ANGELA Merkel’s bombshell announcement of her plans to step down as German chancellor in 2021 has unleashed a succession race that will be watched closely within Germany and beyond.
Merkel on Monday said she would not stand for re-election in December as leader of her centre-right CDU party. Neither would she seek a new mandate as Germany’s leader.
She hoped her decision would end the strife that threatened so often to tear her loveless coalition apart, and focus the government on its task of running Europe’s biggest economy.
The planned departure of the veteran chancellor, in power for 13 years and at the helm of her party for 18, set hopefuls jostling for position as her successor.
After she outlined her intentions to party top brass, three candidates reportedly indicated their plans to stand for the job, including CDU general secretary Annegret Kramp-Karrenbauer, health minister Jens Spahn and former chief of the party’s parliamentary group Friedrich Merz.
Another name touted by German media as a likely fourth is Armin Laschet, who is also the state premier of Germany’s most populous region North Rhine-Westphalia.
Laschet told reporters on Monday he has not declared his candidacy as it was “more important at this time to reflect, to see what [Merkel’s departure] means for the party.”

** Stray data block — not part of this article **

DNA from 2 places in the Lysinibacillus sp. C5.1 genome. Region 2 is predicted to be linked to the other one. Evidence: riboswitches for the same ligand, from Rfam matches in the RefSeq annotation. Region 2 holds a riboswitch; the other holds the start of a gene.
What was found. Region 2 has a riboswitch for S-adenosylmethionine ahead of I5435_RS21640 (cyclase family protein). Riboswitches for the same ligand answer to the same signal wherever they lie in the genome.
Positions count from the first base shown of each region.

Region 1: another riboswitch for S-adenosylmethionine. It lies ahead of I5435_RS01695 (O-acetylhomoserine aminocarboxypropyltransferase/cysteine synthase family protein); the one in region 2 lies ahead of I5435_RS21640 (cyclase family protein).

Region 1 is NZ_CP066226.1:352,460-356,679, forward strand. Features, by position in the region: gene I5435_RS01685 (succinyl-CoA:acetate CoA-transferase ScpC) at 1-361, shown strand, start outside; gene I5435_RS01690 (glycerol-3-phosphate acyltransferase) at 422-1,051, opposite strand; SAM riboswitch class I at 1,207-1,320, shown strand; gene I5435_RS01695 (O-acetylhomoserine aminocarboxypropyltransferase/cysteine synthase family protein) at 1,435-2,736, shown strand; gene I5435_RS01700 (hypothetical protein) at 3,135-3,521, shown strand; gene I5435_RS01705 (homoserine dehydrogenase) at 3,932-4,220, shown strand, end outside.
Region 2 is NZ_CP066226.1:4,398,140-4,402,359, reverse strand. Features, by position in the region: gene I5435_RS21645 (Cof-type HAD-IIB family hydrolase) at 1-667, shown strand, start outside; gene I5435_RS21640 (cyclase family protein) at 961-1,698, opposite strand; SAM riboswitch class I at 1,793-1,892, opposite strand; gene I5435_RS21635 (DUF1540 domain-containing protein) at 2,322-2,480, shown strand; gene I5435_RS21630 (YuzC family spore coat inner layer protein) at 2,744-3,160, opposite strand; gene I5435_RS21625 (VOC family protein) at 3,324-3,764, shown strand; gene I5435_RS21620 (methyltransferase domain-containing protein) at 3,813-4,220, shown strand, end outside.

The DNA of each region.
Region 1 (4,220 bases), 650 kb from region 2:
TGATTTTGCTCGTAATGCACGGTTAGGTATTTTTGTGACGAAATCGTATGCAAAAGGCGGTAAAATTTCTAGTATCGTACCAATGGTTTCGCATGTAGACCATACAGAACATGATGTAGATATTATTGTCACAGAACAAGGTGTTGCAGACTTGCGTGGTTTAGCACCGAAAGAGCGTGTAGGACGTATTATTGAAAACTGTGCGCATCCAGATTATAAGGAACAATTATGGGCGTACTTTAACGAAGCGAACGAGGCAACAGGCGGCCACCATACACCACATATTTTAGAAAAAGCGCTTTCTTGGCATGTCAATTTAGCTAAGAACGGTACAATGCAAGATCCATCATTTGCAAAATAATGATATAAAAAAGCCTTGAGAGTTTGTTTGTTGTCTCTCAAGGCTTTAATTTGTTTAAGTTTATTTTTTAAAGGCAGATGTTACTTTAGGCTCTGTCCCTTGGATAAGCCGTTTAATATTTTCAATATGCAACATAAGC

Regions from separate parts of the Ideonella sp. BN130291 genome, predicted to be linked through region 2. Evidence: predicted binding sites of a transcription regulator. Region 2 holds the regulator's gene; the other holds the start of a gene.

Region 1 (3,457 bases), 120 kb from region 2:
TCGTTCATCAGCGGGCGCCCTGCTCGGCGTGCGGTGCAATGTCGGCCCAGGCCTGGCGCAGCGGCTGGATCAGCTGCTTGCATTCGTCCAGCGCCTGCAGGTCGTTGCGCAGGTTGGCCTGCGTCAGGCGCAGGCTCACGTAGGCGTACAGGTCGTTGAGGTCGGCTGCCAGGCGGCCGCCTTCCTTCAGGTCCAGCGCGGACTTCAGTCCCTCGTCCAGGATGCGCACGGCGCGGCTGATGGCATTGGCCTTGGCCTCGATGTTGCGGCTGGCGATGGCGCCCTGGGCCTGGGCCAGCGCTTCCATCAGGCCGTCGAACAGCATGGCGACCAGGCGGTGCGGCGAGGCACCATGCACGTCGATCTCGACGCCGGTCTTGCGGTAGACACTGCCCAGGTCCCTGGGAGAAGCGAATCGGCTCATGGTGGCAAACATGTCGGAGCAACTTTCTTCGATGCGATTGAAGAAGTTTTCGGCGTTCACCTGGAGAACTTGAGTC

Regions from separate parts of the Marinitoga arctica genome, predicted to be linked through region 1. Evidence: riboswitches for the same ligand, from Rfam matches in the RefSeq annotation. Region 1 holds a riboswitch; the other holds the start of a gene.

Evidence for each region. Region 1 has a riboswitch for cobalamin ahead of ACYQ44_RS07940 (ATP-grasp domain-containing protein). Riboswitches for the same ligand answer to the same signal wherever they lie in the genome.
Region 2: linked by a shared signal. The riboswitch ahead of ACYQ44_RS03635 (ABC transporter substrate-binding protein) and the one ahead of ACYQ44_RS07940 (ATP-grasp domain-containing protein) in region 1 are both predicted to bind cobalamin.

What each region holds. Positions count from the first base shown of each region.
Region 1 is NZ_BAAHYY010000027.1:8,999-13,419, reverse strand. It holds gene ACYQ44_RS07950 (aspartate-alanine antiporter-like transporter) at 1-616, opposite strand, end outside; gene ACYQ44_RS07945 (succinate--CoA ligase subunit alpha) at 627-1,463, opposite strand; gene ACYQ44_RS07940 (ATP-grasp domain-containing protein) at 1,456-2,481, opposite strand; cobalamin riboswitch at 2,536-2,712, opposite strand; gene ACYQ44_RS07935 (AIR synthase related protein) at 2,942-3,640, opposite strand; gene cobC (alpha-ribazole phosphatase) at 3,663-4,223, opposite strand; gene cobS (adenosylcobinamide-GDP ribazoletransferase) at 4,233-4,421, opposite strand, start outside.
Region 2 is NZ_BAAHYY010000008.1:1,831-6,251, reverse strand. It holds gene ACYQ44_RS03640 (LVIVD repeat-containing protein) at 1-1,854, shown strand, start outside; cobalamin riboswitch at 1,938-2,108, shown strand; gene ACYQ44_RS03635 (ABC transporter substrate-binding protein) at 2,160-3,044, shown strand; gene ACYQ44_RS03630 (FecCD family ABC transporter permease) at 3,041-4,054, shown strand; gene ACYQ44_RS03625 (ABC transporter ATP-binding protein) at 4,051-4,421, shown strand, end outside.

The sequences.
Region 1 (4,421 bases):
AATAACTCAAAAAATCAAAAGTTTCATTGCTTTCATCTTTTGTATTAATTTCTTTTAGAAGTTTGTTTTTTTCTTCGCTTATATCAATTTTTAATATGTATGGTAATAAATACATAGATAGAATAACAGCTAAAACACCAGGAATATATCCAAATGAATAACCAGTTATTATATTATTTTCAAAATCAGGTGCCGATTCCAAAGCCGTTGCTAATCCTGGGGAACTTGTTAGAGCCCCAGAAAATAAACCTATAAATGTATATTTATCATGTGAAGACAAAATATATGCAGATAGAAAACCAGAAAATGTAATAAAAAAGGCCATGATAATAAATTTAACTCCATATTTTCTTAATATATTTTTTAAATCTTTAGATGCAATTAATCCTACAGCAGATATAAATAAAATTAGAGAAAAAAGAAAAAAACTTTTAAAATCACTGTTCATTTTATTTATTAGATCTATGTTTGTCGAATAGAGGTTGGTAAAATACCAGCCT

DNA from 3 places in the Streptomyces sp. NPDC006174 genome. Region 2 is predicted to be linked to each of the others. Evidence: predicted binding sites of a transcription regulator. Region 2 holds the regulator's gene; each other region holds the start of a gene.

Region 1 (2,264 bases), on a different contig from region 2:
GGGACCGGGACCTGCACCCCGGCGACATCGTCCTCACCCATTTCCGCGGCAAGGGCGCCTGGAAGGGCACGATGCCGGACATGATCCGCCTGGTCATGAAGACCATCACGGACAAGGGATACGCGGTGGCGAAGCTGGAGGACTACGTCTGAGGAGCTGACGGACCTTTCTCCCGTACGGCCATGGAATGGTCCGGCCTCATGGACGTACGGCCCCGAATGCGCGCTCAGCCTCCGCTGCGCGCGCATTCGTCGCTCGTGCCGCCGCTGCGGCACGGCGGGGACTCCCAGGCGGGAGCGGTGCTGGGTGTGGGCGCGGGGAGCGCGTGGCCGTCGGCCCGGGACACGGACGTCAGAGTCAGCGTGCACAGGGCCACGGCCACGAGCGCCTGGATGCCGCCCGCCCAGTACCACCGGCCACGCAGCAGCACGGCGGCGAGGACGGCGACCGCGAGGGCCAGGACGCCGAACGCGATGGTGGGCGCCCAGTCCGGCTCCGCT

For Frankfurter Allgemeine Zeitung columnist Berthold Kohler, the chancellor has played a well-timed move.
“Merkel has done well to give up the party chair post. The CDU has been revived,” he wrote.
Merkel had enjoyed the support of Germans as a guarantor of stability and prosperity, having steered the country through financial crises and keeping Europe’s biggest economy humming with unemployment striking post-reunification record lows month after month.
But her power has been on the wane since her 2015 decision to keep Germany’s borders open at the height of Europe’s migrant crisis, ultimately allowing in more than one million asylum seekers.
The mass arrivals left a deep chasm in German society, and fuelled the rise of the far-right AfD, fundamentally redrawing the political map.
While Merkel has essentially given her party three years to put the succession in place, her departure may yet be precipitated if her junior coalition partner, the Social Democratic Party, loses patience and pulls the plug prematurely.
Merkel’s party and their Bavarian CSU allies have been at the receiving end of voter anger – be it stemming from the migrant influx or bickering within the coalition. The SPD in particular has recorded a haemorrhage of voters.
Plummeting support for the SPD has left the party torn internally over its decision to join the government.
After a drubbing at two regional polls in as many weeks, the SPD has signalled it may walk away if Merkel’s centre-right alliance of CDU and Bavarian allies CSU fails to meet its demands.
By September 2019, the party “will be able to see whether this government is still the right place for us”, SPD chief Andrea Nahles said.
With the new CDU chief to be elected by the party as soon as December, it remains to be seen if Merkel’s successor would be able to keep the SPD in the coalition until the next general elections, due in 2021.
While Kramp-Karrenbauer is a Merkel loyalist and likely to continue on her moderate path, Spahn or Merz could shift the party further to the right, making cohabitation tougher with the centre-left SPD.
Merkel herself has shied away from naming a successor. “I will accept any democratic decision taken by my party,” she said.